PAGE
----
Whether we realize it or not, we are constantly impacted by cloud storage. Perhaps you begin your work day by opening a Google Doc or an email sent to you via Gmail. Both of those platforms are dependent upon cloud storage. Or perhaps you spend your lunch hour checking Facebook, Instagram or YouTube. All those platforms make use of it as well.
It’s all around us, whether we’re downloading cat videos or toiling away on a big project, and impacts us most directly when we want to back up or store our own personal data — as will increasingly be the case. Spurred by the advent of such cloud-storage systems as Google One, Amazon Cloud and OneDrive, the cloud storage market size is expected to be $49.13 billion in 2021, then jump to $297.54 billion by 2028, a CAGR of 25.3 percent.
Cloud storage is particularly popular in the business world, as some 85 percent of enterprises around the world use it.
But what is it, really?
It consists not of storage in some mystical place free of Earth’s bounds (as its name might suggest), but in far-off data centers, where files of all sizes are secured and backed up but also constantly accessible to owners via the Internet. In fact, users — who pay for the service either via subscription or on a per-consumption basis — can access their information courtesy of any device.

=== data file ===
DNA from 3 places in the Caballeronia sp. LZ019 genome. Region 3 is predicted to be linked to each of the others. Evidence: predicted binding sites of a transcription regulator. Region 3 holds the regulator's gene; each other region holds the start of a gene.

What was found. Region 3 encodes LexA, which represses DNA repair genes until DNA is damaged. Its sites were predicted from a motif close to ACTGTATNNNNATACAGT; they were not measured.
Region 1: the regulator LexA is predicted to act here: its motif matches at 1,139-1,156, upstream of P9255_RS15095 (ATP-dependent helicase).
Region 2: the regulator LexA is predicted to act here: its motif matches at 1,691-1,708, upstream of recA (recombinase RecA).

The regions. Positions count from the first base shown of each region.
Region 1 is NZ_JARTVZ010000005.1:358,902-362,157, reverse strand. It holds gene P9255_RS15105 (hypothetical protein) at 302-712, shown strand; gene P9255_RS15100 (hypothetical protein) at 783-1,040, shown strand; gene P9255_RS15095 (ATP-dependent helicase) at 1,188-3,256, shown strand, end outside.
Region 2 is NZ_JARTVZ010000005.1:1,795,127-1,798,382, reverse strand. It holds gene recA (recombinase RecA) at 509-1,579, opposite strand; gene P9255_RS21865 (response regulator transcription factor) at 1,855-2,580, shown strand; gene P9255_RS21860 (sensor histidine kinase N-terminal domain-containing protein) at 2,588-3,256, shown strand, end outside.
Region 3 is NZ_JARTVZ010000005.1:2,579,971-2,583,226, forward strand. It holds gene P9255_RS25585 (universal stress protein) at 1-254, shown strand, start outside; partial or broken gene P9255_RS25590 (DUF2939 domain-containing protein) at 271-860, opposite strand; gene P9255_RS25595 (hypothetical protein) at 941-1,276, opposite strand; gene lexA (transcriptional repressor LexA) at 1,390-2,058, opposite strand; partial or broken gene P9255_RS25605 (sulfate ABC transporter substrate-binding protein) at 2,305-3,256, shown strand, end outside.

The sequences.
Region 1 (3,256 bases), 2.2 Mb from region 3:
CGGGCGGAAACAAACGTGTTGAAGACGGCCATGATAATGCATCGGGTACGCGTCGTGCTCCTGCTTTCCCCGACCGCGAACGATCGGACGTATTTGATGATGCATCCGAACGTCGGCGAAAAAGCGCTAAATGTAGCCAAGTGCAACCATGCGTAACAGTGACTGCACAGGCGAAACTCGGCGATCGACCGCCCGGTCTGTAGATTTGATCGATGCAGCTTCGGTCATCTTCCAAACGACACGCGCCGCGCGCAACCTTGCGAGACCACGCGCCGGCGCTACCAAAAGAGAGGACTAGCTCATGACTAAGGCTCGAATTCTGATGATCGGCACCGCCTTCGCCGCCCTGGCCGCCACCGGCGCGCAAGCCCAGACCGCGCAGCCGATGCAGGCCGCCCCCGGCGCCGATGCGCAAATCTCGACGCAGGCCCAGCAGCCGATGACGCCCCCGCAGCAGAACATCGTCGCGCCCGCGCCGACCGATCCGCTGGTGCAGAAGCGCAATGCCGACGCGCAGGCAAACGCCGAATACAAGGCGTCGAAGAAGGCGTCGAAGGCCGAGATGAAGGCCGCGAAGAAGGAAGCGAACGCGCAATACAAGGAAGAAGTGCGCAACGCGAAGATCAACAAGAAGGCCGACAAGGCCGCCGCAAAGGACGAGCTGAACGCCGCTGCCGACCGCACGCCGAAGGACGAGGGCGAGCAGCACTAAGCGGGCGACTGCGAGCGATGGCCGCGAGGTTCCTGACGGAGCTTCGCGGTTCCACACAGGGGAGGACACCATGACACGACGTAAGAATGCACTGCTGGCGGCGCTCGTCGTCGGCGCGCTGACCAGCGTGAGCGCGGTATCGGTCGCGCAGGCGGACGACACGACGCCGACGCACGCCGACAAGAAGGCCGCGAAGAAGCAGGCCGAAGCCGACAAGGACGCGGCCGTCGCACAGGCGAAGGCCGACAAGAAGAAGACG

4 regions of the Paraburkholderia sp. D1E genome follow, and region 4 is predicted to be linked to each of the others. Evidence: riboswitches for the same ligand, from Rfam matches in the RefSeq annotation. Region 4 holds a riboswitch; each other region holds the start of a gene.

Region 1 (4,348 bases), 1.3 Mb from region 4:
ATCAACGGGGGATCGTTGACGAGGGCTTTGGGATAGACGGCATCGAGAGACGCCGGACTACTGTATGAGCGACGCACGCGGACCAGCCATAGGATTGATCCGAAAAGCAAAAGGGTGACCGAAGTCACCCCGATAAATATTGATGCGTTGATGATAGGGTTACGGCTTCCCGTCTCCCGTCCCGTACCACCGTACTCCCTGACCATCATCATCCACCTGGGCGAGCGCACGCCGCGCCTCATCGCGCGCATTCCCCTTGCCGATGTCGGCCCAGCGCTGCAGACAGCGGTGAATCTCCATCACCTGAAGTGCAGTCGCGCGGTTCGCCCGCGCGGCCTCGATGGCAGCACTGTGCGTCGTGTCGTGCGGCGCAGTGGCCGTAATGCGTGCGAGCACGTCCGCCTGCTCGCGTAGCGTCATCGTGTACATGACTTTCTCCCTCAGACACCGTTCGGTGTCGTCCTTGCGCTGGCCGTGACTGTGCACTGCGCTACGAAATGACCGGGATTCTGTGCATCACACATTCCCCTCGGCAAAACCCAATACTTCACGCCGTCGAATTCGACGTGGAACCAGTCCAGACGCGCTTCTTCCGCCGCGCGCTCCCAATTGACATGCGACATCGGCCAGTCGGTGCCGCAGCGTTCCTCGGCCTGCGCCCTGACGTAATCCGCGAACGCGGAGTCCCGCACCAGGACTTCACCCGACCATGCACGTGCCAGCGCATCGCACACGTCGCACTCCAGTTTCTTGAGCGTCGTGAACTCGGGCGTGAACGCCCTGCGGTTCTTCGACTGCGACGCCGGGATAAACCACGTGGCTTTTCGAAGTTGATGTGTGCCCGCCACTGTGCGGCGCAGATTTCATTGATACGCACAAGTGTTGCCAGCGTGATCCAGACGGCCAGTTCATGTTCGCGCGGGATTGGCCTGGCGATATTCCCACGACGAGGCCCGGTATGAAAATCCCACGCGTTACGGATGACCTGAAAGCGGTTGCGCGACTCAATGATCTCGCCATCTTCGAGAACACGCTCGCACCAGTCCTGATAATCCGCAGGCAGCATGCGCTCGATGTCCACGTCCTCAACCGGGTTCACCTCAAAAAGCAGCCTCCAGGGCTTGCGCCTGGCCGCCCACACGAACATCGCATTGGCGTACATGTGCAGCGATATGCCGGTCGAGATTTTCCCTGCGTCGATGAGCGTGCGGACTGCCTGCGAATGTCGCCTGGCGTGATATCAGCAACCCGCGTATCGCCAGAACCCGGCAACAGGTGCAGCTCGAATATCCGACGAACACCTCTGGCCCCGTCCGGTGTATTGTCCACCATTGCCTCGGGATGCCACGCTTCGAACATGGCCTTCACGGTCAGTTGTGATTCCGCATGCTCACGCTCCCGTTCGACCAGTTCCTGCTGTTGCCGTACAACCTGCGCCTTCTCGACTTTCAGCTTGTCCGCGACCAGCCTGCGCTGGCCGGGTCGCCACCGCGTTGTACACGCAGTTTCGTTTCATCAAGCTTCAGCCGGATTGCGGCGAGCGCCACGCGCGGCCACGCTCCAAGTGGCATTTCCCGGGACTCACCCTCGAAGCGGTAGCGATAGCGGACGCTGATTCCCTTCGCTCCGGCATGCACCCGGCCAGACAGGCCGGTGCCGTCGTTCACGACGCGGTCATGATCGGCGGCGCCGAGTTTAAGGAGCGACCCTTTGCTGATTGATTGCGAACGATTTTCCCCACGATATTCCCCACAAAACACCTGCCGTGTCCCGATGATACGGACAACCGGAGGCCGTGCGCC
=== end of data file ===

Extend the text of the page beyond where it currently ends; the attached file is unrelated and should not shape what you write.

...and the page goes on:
It is, in other words, a sizable step beyond storing information on thumb drives or external hard drives. It has also been particularly useful during the coronavirus pandemic, given many companies’ pivot to remote work. Files can be shared, and it is possible for multiple users to access a file at the same time. In other words, collaborative projects are a breeze when cloud storage is involved.
Security is, of course, a constant concern, especially given how much data is going to be out there in the years to come. While there were some 33 zettabytes of data (the equivalent of 33 trillion gigabytes) throughout the world in 2017, that total is expected to mushroom to 175 zettabytes in 2025. And rest assured that cybercriminals are always lurking.